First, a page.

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From: Nate on 9 Feb 2010 12:02 Anyone ever heard of a pure fortran implementation of the SHA-1 hash algorithm? I need to do hmac-sha1 hashes for a project but I would rather not have to compile together a C function just for this. I was going to try to port something but hashing is a complicated business. Thanks, Nate
From: glen herrmannsfeldt on 9 Feb 2010 15:11 Nate <nate (a)grapepudding.com> wrote:> Anyone ever heard of a pure fortran implementation of the SHA-1 hash > algorithm? I need to do hmac-sha1 hashes for a project but I would > rather not have to compile together a C function just for this. I was > going to try to port something but hashing is a complicated business. I would say the easiest is direct translation either the C source, or the pseudocode in, for example, the wikipedia page. You have to make a few assumptions that the Fortran standard does not make, such as the existence of (at least) a 32 bit INTEGER type. It is much easier if you can assume twos complement arithmetic, and that carries are ignored (that is, wrap on overflow). The rotate operation can be done with combinations of left shift, right shift, AND and OR. -- glen
From: Ron Shepard on 10 Feb 2010 00:47 In article <hksfif$pa7$1 (a)naig.caltech.edu>,glen herrmannsfeldt <gah (a)ugcs.caltech.edu> wrote:> The rotate operation can be done with combinations of left shift, > right shift, AND and OR. Is this the same as ishftc()? I think that is a standard intrinsic, and has been so since 1979 if you count the milstd standard, and since f90 otherwise. $.02 -Ron Shepard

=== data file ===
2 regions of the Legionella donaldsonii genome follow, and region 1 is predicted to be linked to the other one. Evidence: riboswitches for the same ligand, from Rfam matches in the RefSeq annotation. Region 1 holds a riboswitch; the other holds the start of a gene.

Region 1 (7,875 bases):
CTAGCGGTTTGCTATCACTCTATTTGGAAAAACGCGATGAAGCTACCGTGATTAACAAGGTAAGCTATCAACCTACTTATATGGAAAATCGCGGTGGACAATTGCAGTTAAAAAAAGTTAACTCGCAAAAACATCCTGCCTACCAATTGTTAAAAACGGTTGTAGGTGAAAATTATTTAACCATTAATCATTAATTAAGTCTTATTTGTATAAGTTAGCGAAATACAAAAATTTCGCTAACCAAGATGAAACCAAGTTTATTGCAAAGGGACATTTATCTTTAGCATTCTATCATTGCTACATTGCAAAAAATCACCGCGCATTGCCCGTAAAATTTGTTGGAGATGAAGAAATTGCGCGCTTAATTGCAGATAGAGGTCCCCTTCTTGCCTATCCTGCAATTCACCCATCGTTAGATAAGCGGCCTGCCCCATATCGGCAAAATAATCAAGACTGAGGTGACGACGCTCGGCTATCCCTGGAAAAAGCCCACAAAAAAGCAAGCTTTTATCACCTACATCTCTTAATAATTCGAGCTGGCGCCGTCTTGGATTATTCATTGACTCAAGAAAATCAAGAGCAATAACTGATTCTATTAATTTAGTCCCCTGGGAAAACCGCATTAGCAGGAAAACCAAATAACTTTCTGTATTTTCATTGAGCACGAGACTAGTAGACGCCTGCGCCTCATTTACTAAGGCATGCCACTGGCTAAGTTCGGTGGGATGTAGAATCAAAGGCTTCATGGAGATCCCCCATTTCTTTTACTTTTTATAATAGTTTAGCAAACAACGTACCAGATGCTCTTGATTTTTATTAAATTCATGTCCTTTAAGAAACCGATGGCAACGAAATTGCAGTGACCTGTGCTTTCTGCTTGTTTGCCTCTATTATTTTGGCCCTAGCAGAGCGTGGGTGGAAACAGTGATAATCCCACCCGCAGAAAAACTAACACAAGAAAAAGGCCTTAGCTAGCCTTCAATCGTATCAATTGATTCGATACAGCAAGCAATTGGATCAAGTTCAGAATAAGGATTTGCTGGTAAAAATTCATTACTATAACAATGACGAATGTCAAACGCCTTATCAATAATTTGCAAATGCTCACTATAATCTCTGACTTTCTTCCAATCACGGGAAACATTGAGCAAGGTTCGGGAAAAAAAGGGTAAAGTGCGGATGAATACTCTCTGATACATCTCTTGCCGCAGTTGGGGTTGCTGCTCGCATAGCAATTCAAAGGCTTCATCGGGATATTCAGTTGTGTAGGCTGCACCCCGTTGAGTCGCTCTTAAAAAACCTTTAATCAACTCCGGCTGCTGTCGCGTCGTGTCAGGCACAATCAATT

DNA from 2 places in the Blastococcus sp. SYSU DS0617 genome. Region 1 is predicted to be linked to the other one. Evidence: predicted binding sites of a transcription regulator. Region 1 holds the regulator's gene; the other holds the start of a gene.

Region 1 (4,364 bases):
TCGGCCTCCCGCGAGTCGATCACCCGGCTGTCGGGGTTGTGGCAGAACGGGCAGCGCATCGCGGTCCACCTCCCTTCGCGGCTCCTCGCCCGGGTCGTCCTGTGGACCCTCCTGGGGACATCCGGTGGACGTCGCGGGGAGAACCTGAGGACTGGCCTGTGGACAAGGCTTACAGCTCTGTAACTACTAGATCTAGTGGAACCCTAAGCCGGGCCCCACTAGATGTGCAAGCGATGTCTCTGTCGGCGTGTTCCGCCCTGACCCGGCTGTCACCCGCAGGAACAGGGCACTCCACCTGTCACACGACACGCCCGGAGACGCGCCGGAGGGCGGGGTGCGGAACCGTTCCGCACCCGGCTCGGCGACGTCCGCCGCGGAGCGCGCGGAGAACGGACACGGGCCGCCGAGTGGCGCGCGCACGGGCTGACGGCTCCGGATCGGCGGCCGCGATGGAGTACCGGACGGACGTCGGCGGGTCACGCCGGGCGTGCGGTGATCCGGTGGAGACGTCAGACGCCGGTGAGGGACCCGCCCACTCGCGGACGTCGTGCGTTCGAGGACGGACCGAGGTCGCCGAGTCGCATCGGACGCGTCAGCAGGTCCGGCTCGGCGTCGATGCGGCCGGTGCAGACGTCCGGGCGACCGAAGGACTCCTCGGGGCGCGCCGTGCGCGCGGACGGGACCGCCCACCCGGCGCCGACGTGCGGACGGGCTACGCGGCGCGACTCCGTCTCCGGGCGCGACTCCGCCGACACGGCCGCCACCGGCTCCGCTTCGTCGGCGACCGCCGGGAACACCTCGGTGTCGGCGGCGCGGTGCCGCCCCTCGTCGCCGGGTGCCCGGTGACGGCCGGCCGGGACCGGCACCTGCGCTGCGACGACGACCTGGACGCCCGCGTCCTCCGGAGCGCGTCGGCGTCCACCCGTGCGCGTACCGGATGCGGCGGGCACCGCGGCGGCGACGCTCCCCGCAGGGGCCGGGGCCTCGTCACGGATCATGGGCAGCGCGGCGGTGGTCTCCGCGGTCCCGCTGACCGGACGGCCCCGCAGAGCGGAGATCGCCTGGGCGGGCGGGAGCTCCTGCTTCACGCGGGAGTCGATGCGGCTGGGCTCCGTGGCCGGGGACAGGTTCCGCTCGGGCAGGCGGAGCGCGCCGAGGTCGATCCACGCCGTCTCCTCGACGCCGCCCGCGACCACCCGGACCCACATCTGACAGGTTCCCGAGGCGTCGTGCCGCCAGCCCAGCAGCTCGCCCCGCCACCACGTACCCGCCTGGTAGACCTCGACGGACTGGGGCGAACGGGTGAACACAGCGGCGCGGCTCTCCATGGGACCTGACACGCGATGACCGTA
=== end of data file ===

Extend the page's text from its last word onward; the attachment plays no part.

From: glen herrmannsfeldt on 10 Feb 2010 01:13 Ron Shepard <ron-shepard (a)nospam.comcast.net> wrote:> In article <hksfif$pa7$1 (a)naig.caltech.edu>,> glen herrmannsfeldt <gah (a)ugcs.caltech.edu> wrote:>> The rotate operation can be done with combinations of left shift, >> right shift, AND and OR. > Is this the same as ishftc()? I think that is a standard intrinsic, > and has been so since 1979 if you count the milstd standard, and > since f90 otherwise. It is, with the appropriate third argument. Well, since Fortran makes no guarantee on the maximum bit width of INTEGER types, it is hard to use ishftc() without specifying the width. SHA1 uses a 32 bit rotation in a few places. In one check, it seems that gfortran generates IOR, IAND, IEOR, and ISHFT inline, but ISHFTC with a subroutine call. Two calls to ISHFT, in that case, is likely faster than ISHFTC. -- glen
From: steve on 10 Feb 2010 01:24
On Feb 9, 10:13 pm, glen herrmannsfeldt <g... (a)ugcs.caltech.edu> wrote:> In one check, it seems that gfortran generates IOR, IAND, IEOR, > and ISHFT inline, but ISHFTC with a subroutine call. Two calls > to ISHFT, in that case, is likely faster than ISHFTC. > Source code? Given the right source gfortran won't produce anything except the answer (hint, constant folding). -- steve |